in Canada

The sky is falling, and so is your valuation

I guess I can’t stay out of the conversation on this any longer.

I am no expert in downturns, recessions or being poor. But I have a feeling a lot of us are going to learn about at least two, and possibly all three of those things. We are in for a bit of a rough ride, and contrary to what you might be hearing, we might be in for a longer and more difficult few years as startups here in Canada.

Things haven’t be rosy lately, we have written a lot about that, but it has had very little to do with the current situation. Capital for startups in Canada has been tight for years, and the slow deaths of many of our Venture Capitalists have been because of poor performance (among other things) rather than tightening credit. Now, we have both.

We have Venture Capitalists who were having enough trouble raising funds and who will now have almost no hope of raising capital. This is not good for anyone.

So, what can you do? How can we work around this? What will the next few years look like? I don’t know for sure, but I can tell you what I am doing:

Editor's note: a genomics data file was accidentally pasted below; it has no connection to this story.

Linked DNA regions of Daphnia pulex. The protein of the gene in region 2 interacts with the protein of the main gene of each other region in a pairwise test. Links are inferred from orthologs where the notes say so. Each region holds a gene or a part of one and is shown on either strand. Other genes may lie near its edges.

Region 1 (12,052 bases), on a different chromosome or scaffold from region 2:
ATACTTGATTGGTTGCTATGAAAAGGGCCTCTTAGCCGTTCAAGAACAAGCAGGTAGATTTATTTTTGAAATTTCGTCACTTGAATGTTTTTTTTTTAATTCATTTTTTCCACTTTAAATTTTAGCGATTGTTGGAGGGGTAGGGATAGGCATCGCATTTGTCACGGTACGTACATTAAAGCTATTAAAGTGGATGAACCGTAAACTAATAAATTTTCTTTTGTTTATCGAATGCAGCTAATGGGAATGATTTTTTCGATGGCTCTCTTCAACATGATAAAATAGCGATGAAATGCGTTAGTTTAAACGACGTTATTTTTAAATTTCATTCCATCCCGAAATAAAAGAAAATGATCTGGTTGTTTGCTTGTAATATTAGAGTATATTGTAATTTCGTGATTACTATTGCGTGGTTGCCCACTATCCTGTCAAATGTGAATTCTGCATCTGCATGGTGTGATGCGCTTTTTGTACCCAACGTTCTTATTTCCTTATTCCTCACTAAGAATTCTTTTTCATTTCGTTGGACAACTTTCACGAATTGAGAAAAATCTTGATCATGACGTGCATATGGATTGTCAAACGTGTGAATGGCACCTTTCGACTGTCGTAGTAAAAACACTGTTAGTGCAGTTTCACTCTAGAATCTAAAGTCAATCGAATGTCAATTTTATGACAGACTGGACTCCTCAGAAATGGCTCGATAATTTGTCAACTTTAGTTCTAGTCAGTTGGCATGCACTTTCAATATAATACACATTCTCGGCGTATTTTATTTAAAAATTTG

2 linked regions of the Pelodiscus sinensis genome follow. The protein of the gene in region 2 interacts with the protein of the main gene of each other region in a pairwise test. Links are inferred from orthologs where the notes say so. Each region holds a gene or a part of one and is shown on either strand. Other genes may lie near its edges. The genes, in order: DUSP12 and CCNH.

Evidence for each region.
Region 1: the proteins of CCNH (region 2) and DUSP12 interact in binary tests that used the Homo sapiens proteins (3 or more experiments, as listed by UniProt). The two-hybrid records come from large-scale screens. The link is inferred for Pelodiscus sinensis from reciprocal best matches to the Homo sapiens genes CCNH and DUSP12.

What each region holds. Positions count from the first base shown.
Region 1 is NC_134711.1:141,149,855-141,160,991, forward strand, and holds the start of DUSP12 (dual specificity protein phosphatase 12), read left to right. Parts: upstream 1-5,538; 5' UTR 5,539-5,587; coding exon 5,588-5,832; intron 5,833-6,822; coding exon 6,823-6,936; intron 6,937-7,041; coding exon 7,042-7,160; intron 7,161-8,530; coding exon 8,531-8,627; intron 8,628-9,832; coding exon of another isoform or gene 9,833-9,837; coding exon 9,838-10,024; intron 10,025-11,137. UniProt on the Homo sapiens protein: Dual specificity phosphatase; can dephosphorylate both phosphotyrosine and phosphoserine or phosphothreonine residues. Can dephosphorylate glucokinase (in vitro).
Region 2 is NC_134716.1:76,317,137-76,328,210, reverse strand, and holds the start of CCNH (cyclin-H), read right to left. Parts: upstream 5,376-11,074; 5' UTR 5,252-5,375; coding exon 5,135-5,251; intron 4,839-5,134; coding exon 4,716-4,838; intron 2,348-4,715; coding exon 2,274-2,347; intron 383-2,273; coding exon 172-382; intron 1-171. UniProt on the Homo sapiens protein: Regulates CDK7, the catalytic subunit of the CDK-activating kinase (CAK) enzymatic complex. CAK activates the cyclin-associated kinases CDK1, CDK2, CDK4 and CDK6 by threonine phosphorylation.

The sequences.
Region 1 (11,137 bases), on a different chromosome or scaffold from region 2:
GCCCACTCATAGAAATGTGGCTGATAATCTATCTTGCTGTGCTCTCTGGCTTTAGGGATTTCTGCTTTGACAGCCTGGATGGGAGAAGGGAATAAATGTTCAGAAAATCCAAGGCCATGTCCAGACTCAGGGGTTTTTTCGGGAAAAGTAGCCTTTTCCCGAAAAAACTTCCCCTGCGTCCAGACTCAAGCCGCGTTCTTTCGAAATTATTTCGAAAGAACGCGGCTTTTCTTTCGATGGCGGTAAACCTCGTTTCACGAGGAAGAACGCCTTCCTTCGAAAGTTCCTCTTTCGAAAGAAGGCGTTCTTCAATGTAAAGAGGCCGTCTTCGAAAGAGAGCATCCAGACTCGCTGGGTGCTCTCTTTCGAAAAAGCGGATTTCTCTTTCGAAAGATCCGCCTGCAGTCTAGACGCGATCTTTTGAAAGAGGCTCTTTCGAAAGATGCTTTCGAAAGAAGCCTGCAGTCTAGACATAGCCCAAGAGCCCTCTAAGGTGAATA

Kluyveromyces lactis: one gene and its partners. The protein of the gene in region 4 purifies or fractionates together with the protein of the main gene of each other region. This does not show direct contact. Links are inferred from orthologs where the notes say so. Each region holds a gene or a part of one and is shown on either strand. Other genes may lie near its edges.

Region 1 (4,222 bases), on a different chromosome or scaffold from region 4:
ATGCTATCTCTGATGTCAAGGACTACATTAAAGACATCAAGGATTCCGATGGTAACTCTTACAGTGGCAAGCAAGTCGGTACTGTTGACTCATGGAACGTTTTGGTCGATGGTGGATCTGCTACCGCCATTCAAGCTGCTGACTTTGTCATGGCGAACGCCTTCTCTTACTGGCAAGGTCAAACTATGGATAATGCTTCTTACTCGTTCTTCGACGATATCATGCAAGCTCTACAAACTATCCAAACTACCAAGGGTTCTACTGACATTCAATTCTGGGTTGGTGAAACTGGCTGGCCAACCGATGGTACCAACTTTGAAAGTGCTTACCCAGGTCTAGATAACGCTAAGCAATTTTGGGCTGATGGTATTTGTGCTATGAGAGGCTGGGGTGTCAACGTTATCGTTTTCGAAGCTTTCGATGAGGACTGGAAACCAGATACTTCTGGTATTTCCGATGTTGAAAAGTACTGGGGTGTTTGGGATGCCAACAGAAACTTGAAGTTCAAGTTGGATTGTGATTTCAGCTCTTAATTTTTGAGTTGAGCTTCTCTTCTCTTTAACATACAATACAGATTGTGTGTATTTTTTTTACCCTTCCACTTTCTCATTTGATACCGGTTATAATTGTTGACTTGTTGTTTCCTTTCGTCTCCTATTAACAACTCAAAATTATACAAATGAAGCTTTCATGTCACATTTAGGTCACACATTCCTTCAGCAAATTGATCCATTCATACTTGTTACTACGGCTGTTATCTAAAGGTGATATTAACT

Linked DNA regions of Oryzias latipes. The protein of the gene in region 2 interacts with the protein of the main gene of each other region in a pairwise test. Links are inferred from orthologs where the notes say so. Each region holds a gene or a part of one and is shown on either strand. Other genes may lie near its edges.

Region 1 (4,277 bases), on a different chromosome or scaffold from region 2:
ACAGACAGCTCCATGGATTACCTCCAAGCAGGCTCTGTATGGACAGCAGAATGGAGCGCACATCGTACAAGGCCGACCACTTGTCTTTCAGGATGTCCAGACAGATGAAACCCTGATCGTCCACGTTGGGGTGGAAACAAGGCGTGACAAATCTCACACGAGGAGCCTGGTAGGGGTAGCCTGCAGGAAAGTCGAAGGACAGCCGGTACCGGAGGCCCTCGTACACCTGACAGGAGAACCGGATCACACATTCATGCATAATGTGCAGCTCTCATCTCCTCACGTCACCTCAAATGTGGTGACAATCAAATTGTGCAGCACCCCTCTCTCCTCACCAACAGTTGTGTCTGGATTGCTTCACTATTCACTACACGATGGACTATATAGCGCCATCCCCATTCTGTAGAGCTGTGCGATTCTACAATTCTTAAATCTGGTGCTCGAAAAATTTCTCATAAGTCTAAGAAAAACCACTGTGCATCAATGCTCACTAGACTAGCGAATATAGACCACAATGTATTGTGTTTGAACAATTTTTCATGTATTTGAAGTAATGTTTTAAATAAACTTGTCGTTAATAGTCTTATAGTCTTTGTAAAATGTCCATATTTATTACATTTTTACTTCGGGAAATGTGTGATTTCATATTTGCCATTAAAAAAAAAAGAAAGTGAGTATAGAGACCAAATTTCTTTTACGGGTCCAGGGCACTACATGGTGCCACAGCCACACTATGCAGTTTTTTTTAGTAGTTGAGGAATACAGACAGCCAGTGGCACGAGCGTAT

Get your personal finances in order. $200 cable TV bill? Get rid of it. $70 gym membership? Gone. Constant and expensive use of your cellphone? Goodbye. It is going to be different for everyone, but you need to build up a small nest egg if at all possible. I’m not telling you to stock up on canned beans, but if there was a time to learn how to manage your personal finances, this is it.

That bread and butter contract you do on the side to pay the bills? It could be gone tomorrow. You need to know what you are spending and why, and you need to know where you can cut when things get tight.

Know your cash flows! Ever since you did a cash flow statement when you started your company, you may not have gone back and reworked your projections, instead you have probably just let you accountant keep them up to date, but have not looked at things too closely. You know your hiring schedule, and you know how high your expenses can be ever month, but you now need to make sure your projections a year out are still solid.

How vulnerable is your revenue stream? Which cost-centers can you get rid of quickly and efficiently if you have to bring your burn rate down? You need to know when to pull the trigger, and where to shoot. When the time comes: Just do it.

Just raising financing? Get to revenues fast, within 6 months, there is less time now to prove out a model over the long term, it is important to compress your cycles a bit for a few reasons. You need to be able to test and learn more, with less.